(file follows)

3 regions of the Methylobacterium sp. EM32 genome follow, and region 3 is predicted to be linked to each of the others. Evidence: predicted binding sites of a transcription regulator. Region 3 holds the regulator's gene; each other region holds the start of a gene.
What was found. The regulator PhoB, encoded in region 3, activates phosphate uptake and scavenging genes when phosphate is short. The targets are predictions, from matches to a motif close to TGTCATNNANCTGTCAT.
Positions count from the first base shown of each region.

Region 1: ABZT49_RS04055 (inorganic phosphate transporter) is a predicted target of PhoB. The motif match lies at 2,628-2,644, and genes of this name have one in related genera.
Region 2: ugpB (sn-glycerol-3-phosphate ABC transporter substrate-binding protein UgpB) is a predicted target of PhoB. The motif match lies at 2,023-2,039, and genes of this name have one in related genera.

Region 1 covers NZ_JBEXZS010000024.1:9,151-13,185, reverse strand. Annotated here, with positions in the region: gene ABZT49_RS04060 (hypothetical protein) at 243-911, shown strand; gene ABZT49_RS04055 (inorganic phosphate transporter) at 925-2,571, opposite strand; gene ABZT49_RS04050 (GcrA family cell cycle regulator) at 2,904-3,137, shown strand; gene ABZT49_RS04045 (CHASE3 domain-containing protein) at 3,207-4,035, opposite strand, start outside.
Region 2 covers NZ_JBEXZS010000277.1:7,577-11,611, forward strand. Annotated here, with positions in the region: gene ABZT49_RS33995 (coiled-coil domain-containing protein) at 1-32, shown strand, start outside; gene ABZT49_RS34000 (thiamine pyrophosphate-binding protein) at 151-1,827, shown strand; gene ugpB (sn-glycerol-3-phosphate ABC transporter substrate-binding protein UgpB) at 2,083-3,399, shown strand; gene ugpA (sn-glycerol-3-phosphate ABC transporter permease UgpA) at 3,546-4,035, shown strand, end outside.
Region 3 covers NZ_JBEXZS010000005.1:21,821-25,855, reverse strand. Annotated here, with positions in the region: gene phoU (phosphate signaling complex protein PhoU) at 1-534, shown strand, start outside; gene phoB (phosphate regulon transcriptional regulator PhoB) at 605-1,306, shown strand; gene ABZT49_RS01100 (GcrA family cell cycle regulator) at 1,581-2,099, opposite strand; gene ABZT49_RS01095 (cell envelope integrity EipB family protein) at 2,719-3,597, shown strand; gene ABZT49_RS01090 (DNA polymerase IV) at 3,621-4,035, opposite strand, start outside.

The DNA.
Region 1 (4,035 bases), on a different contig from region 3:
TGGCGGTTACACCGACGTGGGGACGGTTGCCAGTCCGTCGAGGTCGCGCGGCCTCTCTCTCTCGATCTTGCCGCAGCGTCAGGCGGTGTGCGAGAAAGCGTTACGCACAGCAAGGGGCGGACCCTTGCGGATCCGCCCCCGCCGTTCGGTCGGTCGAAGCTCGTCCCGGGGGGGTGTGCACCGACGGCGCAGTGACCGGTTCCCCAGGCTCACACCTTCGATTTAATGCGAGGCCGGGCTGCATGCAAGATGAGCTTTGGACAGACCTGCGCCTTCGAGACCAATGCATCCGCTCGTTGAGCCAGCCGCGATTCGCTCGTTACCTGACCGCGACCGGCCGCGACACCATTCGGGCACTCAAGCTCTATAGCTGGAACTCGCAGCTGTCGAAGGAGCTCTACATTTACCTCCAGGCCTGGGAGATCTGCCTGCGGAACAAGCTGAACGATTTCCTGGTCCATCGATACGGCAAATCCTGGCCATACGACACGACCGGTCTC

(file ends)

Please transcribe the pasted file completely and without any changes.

3 regions of the Methylobacterium sp. EM32 genome follow, and region 3 is predicted to be linked to each of the others. Evidence: predicted binding sites of a transcription regulator. Region 3 holds the regulator's gene; each other region holds the start of a gene.
What was found. The regulator PhoB, encoded in region 3, activates phosphate uptake and scavenging genes when phosphate is short. The targets are predictions, from matches to a motif close to TGTCATNNANCTGTCAT.
Positions count from the first base shown of each region.

Region 1: ABZT49_RS04055 (inorganic phosphate transporter) is a predicted target of PhoB. The motif match lies at 2,628-2,644, and genes of this name have one in related genera.
Region 2: ugpB (sn-glycerol-3-phosphate ABC transporter substrate-binding protein UgpB) is a predicted target of PhoB. The motif match lies at 2,023-2,039, and genes of this name have one in related genera.

Region 1 covers NZ_JBEXZS010000024.1:9,151-13,185, reverse strand. Annotated here, with positions in the region: gene ABZT49_RS04060 (hypothetical protein) at 243-911, shown strand; gene ABZT49_RS04055 (inorganic phosphate transporter) at 925-2,571, opposite strand; gene ABZT49_RS04050 (GcrA family cell cycle regulator) at 2,904-3,137, shown strand; gene ABZT49_RS04045 (CHASE3 domain-containing protein) at 3,207-4,035, opposite strand, start outside.
Region 2 covers NZ_JBEXZS010000277.1:7,577-11,611, forward strand. Annotated here, with positions in the region: gene ABZT49_RS33995 (coiled-coil domain-containing protein) at 1-32, shown strand, start outside; gene ABZT49_RS34000 (thiamine pyrophosphate-binding protein) at 151-1,827, shown strand; gene ugpB (sn-glycerol-3-phosphate ABC transporter substrate-binding protein UgpB) at 2,083-3,399, shown strand; gene ugpA (sn-glycerol-3-phosphate ABC transporter permease UgpA) at 3,546-4,035, shown strand, end outside.
Region 3 covers NZ_JBEXZS010000005.1:21,821-25,855, reverse strand. Annotated here, with positions in the region: gene phoU (phosphate signaling complex protein PhoU) at 1-534, shown strand, start outside; gene phoB (phosphate regulon transcriptional regulator PhoB) at 605-1,306, shown strand; gene ABZT49_RS01100 (GcrA family cell cycle regulator) at 1,581-2,099, opposite strand; gene ABZT49_RS01095 (cell envelope integrity EipB family protein) at 2,719-3,597, shown strand; gene ABZT49_RS01090 (DNA polymerase IV) at 3,621-4,035, opposite strand, start outside.

The DNA.
Region 1 (4,035 bases), on a different contig from region 3:
TGGCGGTTACACCGACGTGGGGACGGTTGCCAGTCCGTCGAGGTCGCGCGGCCTCTCTCTCTCGATCTTGCCGCAGCGTCAGGCGGTGTGCGAGAAAGCGTTACGCACAGCAAGGGGCGGACCCTTGCGGATCCGCCCCCGCCGTTCGGTCGGTCGAAGCTCGTCCCGGGGGGGTGTGCACCGACGGCGCAGTGACCGGTTCCCCAGGCTCACACCTTCGATTTAATGCGAGGCCGGGCTGCATGCAAGATGAGCTTTGGACAGACCTGCGCCTTCGAGACCAATGCATCCGCTCGTTGAGCCAGCCGCGATTCGCTCGTTACCTGACCGCGACCGGCCGCGACACCATTCGGGCACTCAAGCTCTATAGCTGGAACTCGCAGCTGTCGAAGGAGCTCTACATTTACCTCCAGGCCTGGGAGATCTGCCTGCGGAACAAGCTGAACGATTTCCTGGTCCATCGATACGGCAAATCCTGGCCATACGACACGACCGGTCTC